Effective air filtration delivers primary defense for commercial building occupants as well as HVAC equipment against any pollutants often generated within the building and from the air drawn from the HVAC system. That is the main reason why it is crucial to select the right HVAC air filter. The simplest HVAC air filter makes a huge difference in the building’s energy costs, IAQ, and the HVAC system’s performance.
Air filters exist to keep the parts inside the air handler much cleaner and running smoothly. The performance of filters commonly indicated by their ratings. Higher ratings indicate that the filter is much more effective at holding and trapping smaller airborne particles. With today’s higher standards when it comes to air filtration, it’s possible to provide purer, cleaner air and minimize indoor air quality (IAQ) problems.
Here is a guide for you to further understand HVAC filter considerations, different filter ratings and so on.
The Filtration Efficiency Equation
The very first step in determining the right type of HVAC filter needed is pinpointing the sizes and types of specific pollutants in the building. Various particles cause IAQ issues, from fumes and submicron smokes to larger dust particles. Removing all airborne contaminants is not practical in many facilities. Therefore, once pollutants are distinguished, it is the right time to look at filter efficiency.
Filtration efficiency refers to the process of how well the filter cleans indoor air by eliminating airborne particles. Low-efficiency filters (ranging from twenty-five percent efficiency) are commonly used to keep dust and lint from clogging the HVAC system’s cooling and heating coils. Moreover, both medium and high-efficiency filters (up top ninety-five percent efficiency) are commonly used to eliminate pollen, soot, bacteria and other small particulates.
Take note that when choosing the right filter for the application, higher isn’t always better:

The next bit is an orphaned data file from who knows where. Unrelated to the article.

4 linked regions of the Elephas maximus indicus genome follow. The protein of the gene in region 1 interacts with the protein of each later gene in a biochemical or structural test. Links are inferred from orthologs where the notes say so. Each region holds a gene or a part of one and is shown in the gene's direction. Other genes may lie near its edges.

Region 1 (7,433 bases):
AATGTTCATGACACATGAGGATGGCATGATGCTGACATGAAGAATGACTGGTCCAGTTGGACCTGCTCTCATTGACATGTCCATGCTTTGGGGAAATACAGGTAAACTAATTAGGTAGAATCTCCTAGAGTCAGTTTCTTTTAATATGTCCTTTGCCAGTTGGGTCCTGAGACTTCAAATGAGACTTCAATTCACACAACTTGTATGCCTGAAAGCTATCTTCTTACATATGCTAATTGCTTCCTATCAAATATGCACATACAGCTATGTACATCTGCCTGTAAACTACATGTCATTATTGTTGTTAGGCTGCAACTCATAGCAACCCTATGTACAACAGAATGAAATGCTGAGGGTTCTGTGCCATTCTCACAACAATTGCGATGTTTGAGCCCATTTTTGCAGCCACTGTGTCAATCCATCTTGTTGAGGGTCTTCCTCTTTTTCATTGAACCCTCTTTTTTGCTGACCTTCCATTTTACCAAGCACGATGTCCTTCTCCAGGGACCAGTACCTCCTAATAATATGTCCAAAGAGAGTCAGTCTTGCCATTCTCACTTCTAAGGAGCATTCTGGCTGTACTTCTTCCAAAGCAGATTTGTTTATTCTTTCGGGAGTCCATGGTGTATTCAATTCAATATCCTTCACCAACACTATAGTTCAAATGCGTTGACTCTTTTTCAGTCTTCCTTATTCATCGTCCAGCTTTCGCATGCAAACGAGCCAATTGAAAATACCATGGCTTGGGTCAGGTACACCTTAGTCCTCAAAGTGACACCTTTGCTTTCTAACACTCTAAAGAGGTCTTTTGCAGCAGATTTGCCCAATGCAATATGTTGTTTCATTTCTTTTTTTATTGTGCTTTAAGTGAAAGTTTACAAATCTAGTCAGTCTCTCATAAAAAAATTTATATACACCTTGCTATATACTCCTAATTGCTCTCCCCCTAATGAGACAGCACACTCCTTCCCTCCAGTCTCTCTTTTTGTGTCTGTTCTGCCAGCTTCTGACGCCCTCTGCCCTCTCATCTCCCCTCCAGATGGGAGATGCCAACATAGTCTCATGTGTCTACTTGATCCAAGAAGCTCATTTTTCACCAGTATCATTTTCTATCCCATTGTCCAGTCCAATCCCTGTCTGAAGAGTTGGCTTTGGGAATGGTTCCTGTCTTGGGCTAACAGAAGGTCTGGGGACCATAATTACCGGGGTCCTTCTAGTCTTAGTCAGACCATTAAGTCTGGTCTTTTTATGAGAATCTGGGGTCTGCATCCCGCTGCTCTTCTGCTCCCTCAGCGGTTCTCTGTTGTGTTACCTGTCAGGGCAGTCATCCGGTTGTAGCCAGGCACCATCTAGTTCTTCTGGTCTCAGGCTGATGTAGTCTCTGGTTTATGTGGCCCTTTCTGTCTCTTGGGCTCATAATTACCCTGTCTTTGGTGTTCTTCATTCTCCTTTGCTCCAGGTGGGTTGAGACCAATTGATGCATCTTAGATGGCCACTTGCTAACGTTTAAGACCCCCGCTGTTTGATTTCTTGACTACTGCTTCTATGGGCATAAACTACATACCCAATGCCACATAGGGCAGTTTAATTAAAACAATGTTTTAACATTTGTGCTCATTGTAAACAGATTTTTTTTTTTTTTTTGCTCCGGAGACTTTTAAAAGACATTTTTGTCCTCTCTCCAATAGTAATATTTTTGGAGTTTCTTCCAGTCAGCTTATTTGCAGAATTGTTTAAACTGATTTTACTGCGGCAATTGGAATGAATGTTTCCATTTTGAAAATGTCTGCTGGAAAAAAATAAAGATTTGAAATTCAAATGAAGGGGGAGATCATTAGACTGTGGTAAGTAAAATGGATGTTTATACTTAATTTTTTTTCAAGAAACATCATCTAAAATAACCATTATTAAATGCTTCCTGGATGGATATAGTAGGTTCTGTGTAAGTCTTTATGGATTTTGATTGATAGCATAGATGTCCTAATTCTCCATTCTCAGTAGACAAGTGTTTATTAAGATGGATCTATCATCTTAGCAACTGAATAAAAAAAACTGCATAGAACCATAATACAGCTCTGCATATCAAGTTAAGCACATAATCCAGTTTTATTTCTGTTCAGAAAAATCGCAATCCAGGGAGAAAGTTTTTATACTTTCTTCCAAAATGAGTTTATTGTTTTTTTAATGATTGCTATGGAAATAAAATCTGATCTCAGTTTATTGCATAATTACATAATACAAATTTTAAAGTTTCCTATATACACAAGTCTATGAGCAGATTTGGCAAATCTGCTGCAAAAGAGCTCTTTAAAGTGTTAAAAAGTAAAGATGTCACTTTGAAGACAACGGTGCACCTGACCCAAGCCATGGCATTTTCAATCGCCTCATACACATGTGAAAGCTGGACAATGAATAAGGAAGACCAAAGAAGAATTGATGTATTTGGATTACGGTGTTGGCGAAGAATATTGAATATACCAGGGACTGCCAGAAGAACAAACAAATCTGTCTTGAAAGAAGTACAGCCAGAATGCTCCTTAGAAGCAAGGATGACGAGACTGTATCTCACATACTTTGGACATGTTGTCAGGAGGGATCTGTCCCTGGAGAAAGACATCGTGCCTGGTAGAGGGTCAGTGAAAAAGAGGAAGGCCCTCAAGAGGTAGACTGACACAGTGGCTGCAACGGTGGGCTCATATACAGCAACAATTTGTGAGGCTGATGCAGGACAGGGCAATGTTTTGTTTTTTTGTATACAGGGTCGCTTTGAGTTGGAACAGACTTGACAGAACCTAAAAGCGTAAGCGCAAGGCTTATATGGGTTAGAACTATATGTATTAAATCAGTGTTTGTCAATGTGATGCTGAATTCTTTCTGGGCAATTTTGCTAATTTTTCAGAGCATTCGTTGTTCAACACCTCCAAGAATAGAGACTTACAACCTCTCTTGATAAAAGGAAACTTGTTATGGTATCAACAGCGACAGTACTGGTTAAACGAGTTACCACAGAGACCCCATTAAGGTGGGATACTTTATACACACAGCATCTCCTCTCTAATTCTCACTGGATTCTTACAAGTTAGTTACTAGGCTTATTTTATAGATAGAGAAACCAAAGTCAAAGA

- Using a particular air filter with a higher MERV rating compare to what the manufacturer has recommended may impair the actual performance.
- The smaller pores, especially in more highly-rated air filters, may create resistance to airflow.
- If air filters that are used in the HVAC system aren’t designed to handle the resistance, it lowers the system’s efficiency.
- Air filters that cannot handle resistance decrease indoor air quality, putting a strain on the HVAC system’s fan.
Moreover, you need to also focus on implementing project management for construction. It is most likely what every HVAC contractor does when projects and tasks tend to be overwhelming. Projects, tasks, and the crew members involved are best managed when it is being implemented.
What are the Two Different HVAC Filter Ratings?
While Minimum Efficiency Reporting Value (MERV) is the standard rating system for HVAC filters, there are still other commonly used scales. Here’s what you need to know as an HVAC tech about the three major filter rating systems.
1. Minimum Efficiency Reporting Value – MERV
MERV is the standard rating system. It is defined in the ASHRAE standard (52.2), specifying the performance required to meet each level and the testing required. Higher-MERV filters can remove more particles from the building’s air. The standard fiberglass 1-inch filter is commonly a MERV 2. Presently, MERV-16 is the high-end scale among all. It used to be twenty, but ASHRAE dropped the level sixteen years ago for some valid reasons.
Below are various MERV ratings:
- Between 1 & 4: Low-grade HVAC filters like washable filters or spun-fiberglass often carry a MERV rating ranging 1 to 4 at best. While these filters trap carpet fibers, pet hair, or other large debris, they are considered ineffective in improving IAQ (indoor air quality).
- Between 5 & 8: Filters with this rating typically deliver an improved filtration and trap particulates between three to ten microns.
- Between 9 & 12: The filters with this rating provide a much more superior filtration in different applications, trapping lead dust and auto emissions.
- Between 13 and 16: Filters that fall in these MERV ratings can trap bacteria, tobacco smoke and any particulates less than 0.30 pm particles.
2. Microparticle Performance Rating – MPR
MPR is developed by a company having a financial interest in the sales of filters. It’s none other than 3M, the creator of the Filtrete line of filters. This rating system typically measures the filters’ effectiveness, especially on how it captures the smallest particles having the MERV scale: 0.3 to 1.0 microns. 3M indicates that MPR has the ability to capture even the tiniest particles between 0.3 and 1 micron by size.
Chances are better if the filter can capture tons of small particles because it might also capture even the larger particles. They do measure large particles and you can download a table of captured efficiency data where there’s a comparison between MPR and MERV. The MPR system uses a numerical scale where higher numbers indicate better filtration. The scale under this rating system, however, uses larger numbers. Also, the basic filter is often rated at one-hundred, while the most efficient filter is rated at 2800.